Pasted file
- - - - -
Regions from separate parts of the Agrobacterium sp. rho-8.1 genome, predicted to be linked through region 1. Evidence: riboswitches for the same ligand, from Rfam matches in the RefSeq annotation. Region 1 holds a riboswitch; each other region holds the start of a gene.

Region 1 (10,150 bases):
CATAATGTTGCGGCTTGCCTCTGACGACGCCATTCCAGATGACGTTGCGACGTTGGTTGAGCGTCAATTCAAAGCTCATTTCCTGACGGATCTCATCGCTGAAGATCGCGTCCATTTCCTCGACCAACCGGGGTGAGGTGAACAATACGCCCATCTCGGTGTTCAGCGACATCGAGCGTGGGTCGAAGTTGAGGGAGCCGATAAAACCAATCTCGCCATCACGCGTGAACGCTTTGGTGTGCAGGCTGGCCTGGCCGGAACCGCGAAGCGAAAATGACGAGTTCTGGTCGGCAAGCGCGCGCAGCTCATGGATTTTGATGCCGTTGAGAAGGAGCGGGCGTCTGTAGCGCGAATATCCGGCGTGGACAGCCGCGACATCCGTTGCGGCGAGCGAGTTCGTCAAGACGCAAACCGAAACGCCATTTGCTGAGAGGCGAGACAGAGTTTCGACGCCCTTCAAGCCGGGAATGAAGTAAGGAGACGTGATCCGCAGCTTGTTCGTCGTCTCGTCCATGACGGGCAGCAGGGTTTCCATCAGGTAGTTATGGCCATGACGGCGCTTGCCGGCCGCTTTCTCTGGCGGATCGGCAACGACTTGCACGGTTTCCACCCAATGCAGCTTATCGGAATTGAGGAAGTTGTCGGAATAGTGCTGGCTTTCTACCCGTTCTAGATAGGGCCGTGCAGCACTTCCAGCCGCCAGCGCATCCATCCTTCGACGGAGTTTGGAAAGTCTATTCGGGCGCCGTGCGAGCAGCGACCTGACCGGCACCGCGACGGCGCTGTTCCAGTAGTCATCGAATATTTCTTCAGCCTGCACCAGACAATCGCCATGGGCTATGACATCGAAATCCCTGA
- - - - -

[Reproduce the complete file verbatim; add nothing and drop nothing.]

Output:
Regions from separate parts of the Agrobacterium sp. rho-8.1 genome, predicted to be linked through region 1. Evidence: riboswitches for the same ligand, from Rfam matches in the RefSeq annotation. Region 1 holds a riboswitch; each other region holds the start of a gene.

Region 1 (10,150 bases):
CATAATGTTGCGGCTTGCCTCTGACGACGCCATTCCAGATGACGTTGCGACGTTGGTTGAGCGTCAATTCAAAGCTCATTTCCTGACGGATCTCATCGCTGAAGATCGCGTCCATTTCCTCGACCAACCGGGGTGAGGTGAACAATACGCCCATCTCGGTGTTCAGCGACATCGAGCGTGGGTCGAAGTTGAGGGAGCCGATAAAACCAATCTCGCCATCACGCGTGAACGCTTTGGTGTGCAGGCTGGCCTGGCCGGAACCGCGAAGCGAAAATGACGAGTTCTGGTCGGCAAGCGCGCGCAGCTCATGGATTTTGATGCCGTTGAGAAGGAGCGGGCGTCTGTAGCGCGAATATCCGGCGTGGACAGCCGCGACATCCGTTGCGGCGAGCGAGTTCGTCAAGACGCAAACCGAAACGCCATTTGCTGAGAGGCGAGACAGAGTTTCGACGCCCTTCAAGCCGGGAATGAAGTAAGGAGACGTGATCCGCAGCTTGTTCGTCGTCTCGTCCATGACGGGCAGCAGGGTTTCCATCAGGTAGTTATGGCCATGACGGCGCTTGCCGGCCGCTTTCTCTGGCGGATCGGCAACGACTTGCACGGTTTCCACCCAATGCAGCTTATCGGAATTGAGGAAGTTGTCGGAATAGTGCTGGCTTTCTACCCGTTCTAGATAGGGCCGTGCAGCACTTCCAGCCGCCAGCGCATCCATCCTTCGACGGAGTTTGGAAAGTCTATTCGGGCGCCGTGCGAGCAGCGACCTGACCGGCACCGCGACGGCGCTGTTCCAGTAGTCATCGAATATTTCTTCAGCCTGCACCAGACAATCGCCATGGGCTATGACATCGAAATCCCTGA